Kevin Gordon's Restless Creativity Knows No Limits

Kevin Gordon has been making rockabilly and blues all his own for three decades.
Kevin Gordon has been making rockabilly and blues all his own for three decades. Heather LeRoy

Kevin Gordon

8 p.m. Friday, November 13. Off Broadway, 3509 Lemp Avenue. $12 to $15. 314-773-3363.

The town of Monroe, Louisiana, sits in the northwestern part of the state on Interstate 20, halfway between Vicksburg and Shreveport, not far from the Arkansas and Mississippi borders. The Ouachita River flows through the western edge of the town — population around 49,000 — and though it's not strictly Cajun country, it's a rich melting pot of Southern cultures all the same.

Northern Louisiana is the world that suffuses Long Gone Time, the new album by Kevin Gordon, an East Nashville, Tennessee-based songwriter who for three decades has been wrestling with the forms of rockabilly, blues and country-folk — and making them his own. Gordon has left a personal and poetic mark on those genres, somehow infusing them with fresh imagery, characters and insights that are as tough as they are tender. Anyone who has heard his duet with Lucinda Williams on "Down to the Well," his classic rocker "Deuce and a Quarter" (which Keith Richards, Scotty Moore and members of the Band covered) and his ten-minute-long American epic "Colfax/Step in Time" know just how wide-ranging and wide-open rock & roll songwriting can be.

It was in Monroe where he first learned to play Buddy Holly songs on the guitar and fronted a proto-punk band that covered the Ramones and the Sex Pistols to the shock and awe of high school gatherings. He studied in the Iowa Writers' Workshop under Marvin Bell and Jorie Graham, but eventually learned that it wasn't exactly poetry he was after, but songs and music that could connect with an audience and still capture something only he could express.

"Marvin Bell told me, 'Always write from a young person's perspective,'" Gordon says on the phone from his East Nashville home. "'Try to retain that outlook.' Just because you're older, you're not banking on your experience. You're still curious about the world. I always took that to heart."

As much as Gordon learned as a student of poetry, it was becoming a student of blues and rock & roll that left the deepest impression. In Iowa he met one of the godfathers of Midwestern blues, Bo Ramsey, who remains best known as producer and sideman to folk hero Greg Brown.

"He encouraged me to write more," Gordon says of Ramsey. "He was the first guy that I had a lot of respect for that said, 'Yeah, that's good. Let's work this up with a band.' That gave me a lot of needed self-confidence. At the time I was in grad school, which is a wacky zone to be in, especially poetry school. It can be a pretty precious environment. Ramsey was great because I got to escape from all that and jump in a van and play music God knows where. We never traveled more than a couple hundred miles, but it was a great reconnection with something that resembled reality."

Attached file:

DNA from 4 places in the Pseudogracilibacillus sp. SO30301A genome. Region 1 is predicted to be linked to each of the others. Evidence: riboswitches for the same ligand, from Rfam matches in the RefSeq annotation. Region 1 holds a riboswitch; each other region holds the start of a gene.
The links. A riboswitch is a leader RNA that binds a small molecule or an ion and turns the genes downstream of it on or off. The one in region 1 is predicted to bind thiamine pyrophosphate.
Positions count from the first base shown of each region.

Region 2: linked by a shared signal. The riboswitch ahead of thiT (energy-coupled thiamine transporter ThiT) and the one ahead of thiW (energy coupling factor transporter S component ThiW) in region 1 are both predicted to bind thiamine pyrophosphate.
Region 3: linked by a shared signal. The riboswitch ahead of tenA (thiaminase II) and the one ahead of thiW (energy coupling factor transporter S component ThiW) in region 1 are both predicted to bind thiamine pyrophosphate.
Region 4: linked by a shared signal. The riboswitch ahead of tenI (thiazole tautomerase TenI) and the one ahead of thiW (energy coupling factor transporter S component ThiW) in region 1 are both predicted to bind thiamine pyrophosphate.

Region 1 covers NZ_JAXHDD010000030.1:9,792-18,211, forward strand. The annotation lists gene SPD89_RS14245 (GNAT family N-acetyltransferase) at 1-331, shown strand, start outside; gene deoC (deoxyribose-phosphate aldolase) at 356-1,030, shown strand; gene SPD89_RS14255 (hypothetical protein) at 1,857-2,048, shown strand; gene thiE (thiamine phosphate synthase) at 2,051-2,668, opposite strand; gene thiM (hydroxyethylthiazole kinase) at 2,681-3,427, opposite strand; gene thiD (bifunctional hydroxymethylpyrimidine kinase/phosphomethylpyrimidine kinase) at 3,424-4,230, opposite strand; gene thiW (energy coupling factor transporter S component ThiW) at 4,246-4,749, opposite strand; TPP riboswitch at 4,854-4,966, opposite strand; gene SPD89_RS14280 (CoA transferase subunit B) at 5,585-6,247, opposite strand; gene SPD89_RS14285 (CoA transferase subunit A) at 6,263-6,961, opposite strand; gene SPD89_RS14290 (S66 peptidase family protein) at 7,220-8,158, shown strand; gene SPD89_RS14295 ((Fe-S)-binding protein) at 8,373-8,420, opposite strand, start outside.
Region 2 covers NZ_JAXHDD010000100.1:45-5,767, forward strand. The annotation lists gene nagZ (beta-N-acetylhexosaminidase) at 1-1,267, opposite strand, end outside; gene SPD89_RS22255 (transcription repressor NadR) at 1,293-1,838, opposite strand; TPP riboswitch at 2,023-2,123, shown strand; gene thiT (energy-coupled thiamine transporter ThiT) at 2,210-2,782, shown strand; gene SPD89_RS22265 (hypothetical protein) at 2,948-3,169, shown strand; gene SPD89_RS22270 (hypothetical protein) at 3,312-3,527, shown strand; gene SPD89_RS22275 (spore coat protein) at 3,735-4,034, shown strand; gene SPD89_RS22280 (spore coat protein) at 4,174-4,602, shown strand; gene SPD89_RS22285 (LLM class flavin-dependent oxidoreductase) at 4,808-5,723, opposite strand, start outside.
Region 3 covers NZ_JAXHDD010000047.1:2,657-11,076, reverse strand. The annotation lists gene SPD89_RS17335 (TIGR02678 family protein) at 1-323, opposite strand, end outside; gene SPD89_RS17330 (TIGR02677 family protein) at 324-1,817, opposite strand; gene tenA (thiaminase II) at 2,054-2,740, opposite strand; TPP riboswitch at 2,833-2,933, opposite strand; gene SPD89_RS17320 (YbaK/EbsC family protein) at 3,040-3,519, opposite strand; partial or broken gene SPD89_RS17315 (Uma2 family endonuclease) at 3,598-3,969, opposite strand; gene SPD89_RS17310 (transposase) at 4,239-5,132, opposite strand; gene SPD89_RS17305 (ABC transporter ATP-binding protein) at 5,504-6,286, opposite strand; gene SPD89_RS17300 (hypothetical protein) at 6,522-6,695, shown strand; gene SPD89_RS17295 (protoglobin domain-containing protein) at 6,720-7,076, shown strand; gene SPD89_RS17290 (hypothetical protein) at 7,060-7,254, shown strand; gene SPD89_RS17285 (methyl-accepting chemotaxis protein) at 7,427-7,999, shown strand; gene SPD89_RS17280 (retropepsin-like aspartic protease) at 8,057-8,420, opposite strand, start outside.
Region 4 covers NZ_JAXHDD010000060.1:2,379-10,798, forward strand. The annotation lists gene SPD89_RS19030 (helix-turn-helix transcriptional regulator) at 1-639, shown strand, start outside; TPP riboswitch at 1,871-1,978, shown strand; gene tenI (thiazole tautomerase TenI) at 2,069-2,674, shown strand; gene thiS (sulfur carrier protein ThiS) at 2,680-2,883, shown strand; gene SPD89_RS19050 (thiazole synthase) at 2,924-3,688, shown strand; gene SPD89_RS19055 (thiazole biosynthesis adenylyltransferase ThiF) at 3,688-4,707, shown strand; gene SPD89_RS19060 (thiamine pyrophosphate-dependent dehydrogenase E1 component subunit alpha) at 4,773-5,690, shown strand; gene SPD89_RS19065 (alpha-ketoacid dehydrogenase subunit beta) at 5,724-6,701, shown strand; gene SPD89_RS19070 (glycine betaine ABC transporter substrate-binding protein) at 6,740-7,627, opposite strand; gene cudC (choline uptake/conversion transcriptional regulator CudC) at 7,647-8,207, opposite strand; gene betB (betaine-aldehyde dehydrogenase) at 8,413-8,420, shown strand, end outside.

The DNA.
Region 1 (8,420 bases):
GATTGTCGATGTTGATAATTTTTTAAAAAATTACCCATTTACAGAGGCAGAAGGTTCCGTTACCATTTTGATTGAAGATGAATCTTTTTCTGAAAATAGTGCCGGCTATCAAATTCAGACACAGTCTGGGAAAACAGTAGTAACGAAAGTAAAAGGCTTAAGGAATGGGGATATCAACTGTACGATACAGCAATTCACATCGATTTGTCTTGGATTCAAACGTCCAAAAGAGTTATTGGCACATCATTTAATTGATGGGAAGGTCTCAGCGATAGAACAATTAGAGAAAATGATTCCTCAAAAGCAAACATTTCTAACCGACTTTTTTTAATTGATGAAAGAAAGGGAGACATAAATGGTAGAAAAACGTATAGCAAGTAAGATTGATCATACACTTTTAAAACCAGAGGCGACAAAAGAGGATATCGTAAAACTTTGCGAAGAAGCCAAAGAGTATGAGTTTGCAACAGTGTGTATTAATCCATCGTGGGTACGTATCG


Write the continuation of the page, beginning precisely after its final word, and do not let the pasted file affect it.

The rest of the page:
Gordon recorded his new album Long Gone Time in the East Nashville studio of friend and collaborator Joe McMahan. Two years prior to the sessions, a fire wrecked the home-based studio; McMahan rebuilt and redesigned what was left of it. The tracking was live, with Gordon going for keeper vocal takes every time, as his mentor Ramsey and steady-on bass player Lex Price guided the rhythms and feel.

The songs on Long Gone Time, Gordon's sixth full-length, move from an opening blues march about the mystery of music and the honky-tonk life to a spare, shotgun-backed prayer, from an encounter with legendary Native American cowboy singer Brownie Ford to an embittered (but still loving) letter to the whole of his native land. "I'm on the outside now, can't get a line back through," Gordon sings on "Letter to Shreveport." But in every song he makes a connection to the music, the stories and the people who yet remain inside him.

"Living in Nashville gives me some distance to write about Louisiana," he explains. "I've been going back more in the last few years, maybe just to figure it out, I don't know. I have places where I can stay, gigs where I can survive. And I can just listen to people talk, and I get to eat well. I wanted to reconnect. I've seen some of my family pass away; my favorite great aunt died a few years ago of cancer. You feel that generation going, and then you also feel yourself getting closer to that place."

When Gordon is not consumed by songwriting and making music, he pursues his passion for visual art, specifically "contemporary self-taught/folk/outsider/vernacular" art, as he describes it on the Gordon Gallery website. It's a cumbersome expression, but Gordon is careful when talking about that work, especially when it comes to making connections between his life as a musician and the life of an outsider artist. The men and women who have made this "outsider art" have lived lives far different from and far more demanding than his own. The work he collects and curates by artists such as Howard Finster, Mose Tolliver, Joe Light, Jim Sudduth and Sarah Mary Taylor is astonishingly beautiful, and it is so because it arises from their utterly unique and singular experiences.

"When I started out, artists like Mose Tolliver and Jimmy Sudduth were still alive, and a half day's drive from here," he says. "For me that's where the fun was. Just visiting with those people, but not because they were eccentric. Seeing and being there helped me understand the art that they made. In the case of Joe Light and the song [Gordon wrote about him], it was meeting him and his family that cast a harsh light on what it means to be an artist or a creative person in this time. I don't compare myself to those people. But to live a creative life requires some determination."

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